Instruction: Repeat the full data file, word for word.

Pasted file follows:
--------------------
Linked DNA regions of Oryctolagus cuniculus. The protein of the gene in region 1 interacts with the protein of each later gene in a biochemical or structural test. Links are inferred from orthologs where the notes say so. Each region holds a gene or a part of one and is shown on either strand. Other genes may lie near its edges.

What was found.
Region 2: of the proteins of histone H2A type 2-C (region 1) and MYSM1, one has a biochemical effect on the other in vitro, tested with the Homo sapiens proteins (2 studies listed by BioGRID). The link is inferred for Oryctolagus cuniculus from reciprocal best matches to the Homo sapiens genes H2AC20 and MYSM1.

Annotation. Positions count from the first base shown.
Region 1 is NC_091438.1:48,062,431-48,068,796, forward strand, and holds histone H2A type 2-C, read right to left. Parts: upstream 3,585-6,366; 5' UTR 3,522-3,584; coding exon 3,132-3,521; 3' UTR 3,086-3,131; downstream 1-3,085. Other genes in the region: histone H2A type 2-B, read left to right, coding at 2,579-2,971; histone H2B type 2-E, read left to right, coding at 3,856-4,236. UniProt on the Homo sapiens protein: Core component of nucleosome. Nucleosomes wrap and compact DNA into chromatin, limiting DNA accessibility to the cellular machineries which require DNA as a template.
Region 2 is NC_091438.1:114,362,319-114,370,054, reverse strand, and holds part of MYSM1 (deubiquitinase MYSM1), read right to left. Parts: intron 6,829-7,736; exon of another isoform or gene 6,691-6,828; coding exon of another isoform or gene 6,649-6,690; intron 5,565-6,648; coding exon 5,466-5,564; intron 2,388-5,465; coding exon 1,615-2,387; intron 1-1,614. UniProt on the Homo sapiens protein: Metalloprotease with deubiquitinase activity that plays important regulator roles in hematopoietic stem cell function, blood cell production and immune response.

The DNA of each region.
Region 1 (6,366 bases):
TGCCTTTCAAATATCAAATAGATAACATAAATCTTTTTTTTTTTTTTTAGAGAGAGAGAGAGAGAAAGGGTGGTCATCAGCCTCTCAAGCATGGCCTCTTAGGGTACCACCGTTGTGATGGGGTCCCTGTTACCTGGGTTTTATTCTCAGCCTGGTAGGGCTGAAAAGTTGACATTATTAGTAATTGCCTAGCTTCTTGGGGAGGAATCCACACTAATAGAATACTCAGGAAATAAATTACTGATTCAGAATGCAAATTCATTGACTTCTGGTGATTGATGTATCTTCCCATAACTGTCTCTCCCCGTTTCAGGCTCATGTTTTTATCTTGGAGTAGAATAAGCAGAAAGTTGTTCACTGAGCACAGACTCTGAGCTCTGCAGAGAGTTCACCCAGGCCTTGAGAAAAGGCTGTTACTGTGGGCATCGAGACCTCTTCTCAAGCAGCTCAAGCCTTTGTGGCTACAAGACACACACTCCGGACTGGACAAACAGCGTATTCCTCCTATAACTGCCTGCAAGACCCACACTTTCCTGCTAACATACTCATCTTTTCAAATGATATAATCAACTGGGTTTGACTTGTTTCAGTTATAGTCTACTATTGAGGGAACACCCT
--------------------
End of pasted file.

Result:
Linked DNA regions of Oryctolagus cuniculus. The protein of the gene in region 1 interacts with the protein of each later gene in a biochemical or structural test. Links are inferred from orthologs where the notes say so. Each region holds a gene or a part of one and is shown on either strand. Other genes may lie near its edges.

What was found.
Region 2: of the proteins of histone H2A type 2-C (region 1) and MYSM1, one has a biochemical effect on the other in vitro, tested with the Homo sapiens proteins (2 studies listed by BioGRID). The link is inferred for Oryctolagus cuniculus from reciprocal best matches to the Homo sapiens genes H2AC20 and MYSM1.

Annotation. Positions count from the first base shown.
Region 1 is NC_091438.1:48,062,431-48,068,796, forward strand, and holds histone H2A type 2-C, read right to left. Parts: upstream 3,585-6,366; 5' UTR 3,522-3,584; coding exon 3,132-3,521; 3' UTR 3,086-3,131; downstream 1-3,085. Other genes in the region: histone H2A type 2-B, read left to right, coding at 2,579-2,971; histone H2B type 2-E, read left to right, coding at 3,856-4,236. UniProt on the Homo sapiens protein: Core component of nucleosome. Nucleosomes wrap and compact DNA into chromatin, limiting DNA accessibility to the cellular machineries which require DNA as a template.
Region 2 is NC_091438.1:114,362,319-114,370,054, reverse strand, and holds part of MYSM1 (deubiquitinase MYSM1), read right to left. Parts: intron 6,829-7,736; exon of another isoform or gene 6,691-6,828; coding exon of another isoform or gene 6,649-6,690; intron 5,565-6,648; coding exon 5,466-5,564; intron 2,388-5,465; coding exon 1,615-2,387; intron 1-1,614. UniProt on the Homo sapiens protein: Metalloprotease with deubiquitinase activity that plays important regulator roles in hematopoietic stem cell function, blood cell production and immune response.

The DNA of each region.
Region 1 (6,366 bases):
TGCCTTTCAAATATCAAATAGATAACATAAATCTTTTTTTTTTTTTTTAGAGAGAGAGAGAGAGAAAGGGTGGTCATCAGCCTCTCAAGCATGGCCTCTTAGGGTACCACCGTTGTGATGGGGTCCCTGTTACCTGGGTTTTATTCTCAGCCTGGTAGGGCTGAAAAGTTGACATTATTAGTAATTGCCTAGCTTCTTGGGGAGGAATCCACACTAATAGAATACTCAGGAAATAAATTACTGATTCAGAATGCAAATTCATTGACTTCTGGTGATTGATGTATCTTCCCATAACTGTCTCTCCCCGTTTCAGGCTCATGTTTTTATCTTGGAGTAGAATAAGCAGAAAGTTGTTCACTGAGCACAGACTCTGAGCTCTGCAGAGAGTTCACCCAGGCCTTGAGAAAAGGCTGTTACTGTGGGCATCGAGACCTCTTCTCAAGCAGCTCAAGCCTTTGTGGCTACAAGACACACACTCCGGACTGGACAAACAGCGTATTCCTCCTATAACTGCCTGCAAGACCCACACTTTCCTGCTAACATACTCATCTTTTCAAATGATATAATCAACTGGGTTTGACTTGTTTCAGTTATAGTCTACTATTGAGGGAACACCCT